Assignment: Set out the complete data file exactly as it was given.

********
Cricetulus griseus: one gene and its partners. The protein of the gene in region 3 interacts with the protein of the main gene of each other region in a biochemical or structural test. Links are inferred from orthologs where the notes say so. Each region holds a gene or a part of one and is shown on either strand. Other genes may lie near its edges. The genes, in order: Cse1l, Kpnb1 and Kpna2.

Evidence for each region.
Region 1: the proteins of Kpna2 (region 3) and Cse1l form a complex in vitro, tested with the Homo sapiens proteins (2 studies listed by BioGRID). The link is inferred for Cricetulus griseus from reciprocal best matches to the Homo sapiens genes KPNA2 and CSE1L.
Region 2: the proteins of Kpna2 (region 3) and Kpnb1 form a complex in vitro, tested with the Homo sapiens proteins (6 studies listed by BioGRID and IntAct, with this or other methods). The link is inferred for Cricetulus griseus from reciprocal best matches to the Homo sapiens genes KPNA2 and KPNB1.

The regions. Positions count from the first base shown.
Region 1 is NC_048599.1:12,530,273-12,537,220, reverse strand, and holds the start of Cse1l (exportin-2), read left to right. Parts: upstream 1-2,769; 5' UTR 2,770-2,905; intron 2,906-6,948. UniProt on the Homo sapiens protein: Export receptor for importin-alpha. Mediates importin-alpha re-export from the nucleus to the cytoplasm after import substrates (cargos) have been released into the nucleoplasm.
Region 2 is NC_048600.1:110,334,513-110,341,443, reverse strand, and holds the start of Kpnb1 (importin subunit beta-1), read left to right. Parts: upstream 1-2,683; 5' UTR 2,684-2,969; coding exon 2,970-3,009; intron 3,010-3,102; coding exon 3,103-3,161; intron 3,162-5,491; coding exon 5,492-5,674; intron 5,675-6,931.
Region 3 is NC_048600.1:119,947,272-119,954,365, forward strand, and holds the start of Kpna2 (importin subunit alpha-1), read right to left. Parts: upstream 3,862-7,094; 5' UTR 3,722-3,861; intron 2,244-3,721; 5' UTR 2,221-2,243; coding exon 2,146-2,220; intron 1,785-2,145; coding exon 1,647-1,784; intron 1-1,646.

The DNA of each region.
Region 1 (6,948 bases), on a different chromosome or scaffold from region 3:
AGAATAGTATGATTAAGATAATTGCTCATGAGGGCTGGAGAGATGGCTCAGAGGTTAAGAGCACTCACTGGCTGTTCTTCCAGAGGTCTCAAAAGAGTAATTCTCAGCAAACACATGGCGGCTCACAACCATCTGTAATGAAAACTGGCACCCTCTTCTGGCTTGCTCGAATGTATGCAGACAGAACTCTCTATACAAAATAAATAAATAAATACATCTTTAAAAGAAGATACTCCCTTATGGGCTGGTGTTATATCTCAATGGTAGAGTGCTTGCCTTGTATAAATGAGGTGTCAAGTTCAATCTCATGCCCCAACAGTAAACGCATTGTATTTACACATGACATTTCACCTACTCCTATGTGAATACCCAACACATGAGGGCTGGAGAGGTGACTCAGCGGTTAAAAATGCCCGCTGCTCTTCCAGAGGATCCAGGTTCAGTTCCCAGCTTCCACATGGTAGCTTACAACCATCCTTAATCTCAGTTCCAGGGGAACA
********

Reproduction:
Cricetulus griseus: one gene and its partners. The protein of the gene in region 3 interacts with the protein of the main gene of each other region in a biochemical or structural test. Links are inferred from orthologs where the notes say so. Each region holds a gene or a part of one and is shown on either strand. Other genes may lie near its edges. The genes, in order: Cse1l, Kpnb1 and Kpna2.

Evidence for each region.
Region 1: the proteins of Kpna2 (region 3) and Cse1l form a complex in vitro, tested with the Homo sapiens proteins (2 studies listed by BioGRID). The link is inferred for Cricetulus griseus from reciprocal best matches to the Homo sapiens genes KPNA2 and CSE1L.
Region 2: the proteins of Kpna2 (region 3) and Kpnb1 form a complex in vitro, tested with the Homo sapiens proteins (6 studies listed by BioGRID and IntAct, with this or other methods). The link is inferred for Cricetulus griseus from reciprocal best matches to the Homo sapiens genes KPNA2 and KPNB1.

The regions. Positions count from the first base shown.
Region 1 is NC_048599.1:12,530,273-12,537,220, reverse strand, and holds the start of Cse1l (exportin-2), read left to right. Parts: upstream 1-2,769; 5' UTR 2,770-2,905; intron 2,906-6,948. UniProt on the Homo sapiens protein: Export receptor for importin-alpha. Mediates importin-alpha re-export from the nucleus to the cytoplasm after import substrates (cargos) have been released into the nucleoplasm.
Region 2 is NC_048600.1:110,334,513-110,341,443, reverse strand, and holds the start of Kpnb1 (importin subunit beta-1), read left to right. Parts: upstream 1-2,683; 5' UTR 2,684-2,969; coding exon 2,970-3,009; intron 3,010-3,102; coding exon 3,103-3,161; intron 3,162-5,491; coding exon 5,492-5,674; intron 5,675-6,931.
Region 3 is NC_048600.1:119,947,272-119,954,365, forward strand, and holds the start of Kpna2 (importin subunit alpha-1), read right to left. Parts: upstream 3,862-7,094; 5' UTR 3,722-3,861; intron 2,244-3,721; 5' UTR 2,221-2,243; coding exon 2,146-2,220; intron 1,785-2,145; coding exon 1,647-1,784; intron 1-1,646.

The DNA of each region.
Region 1 (6,948 bases), on a different chromosome or scaffold from region 3:
AGAATAGTATGATTAAGATAATTGCTCATGAGGGCTGGAGAGATGGCTCAGAGGTTAAGAGCACTCACTGGCTGTTCTTCCAGAGGTCTCAAAAGAGTAATTCTCAGCAAACACATGGCGGCTCACAACCATCTGTAATGAAAACTGGCACCCTCTTCTGGCTTGCTCGAATGTATGCAGACAGAACTCTCTATACAAAATAAATAAATAAATACATCTTTAAAAGAAGATACTCCCTTATGGGCTGGTGTTATATCTCAATGGTAGAGTGCTTGCCTTGTATAAATGAGGTGTCAAGTTCAATCTCATGCCCCAACAGTAAACGCATTGTATTTACACATGACATTTCACCTACTCCTATGTGAATACCCAACACATGAGGGCTGGAGAGGTGACTCAGCGGTTAAAAATGCCCGCTGCTCTTCCAGAGGATCCAGGTTCAGTTCCCAGCTTCCACATGGTAGCTTACAACCATCCTTAATCTCAGTTCCAGGGGAACA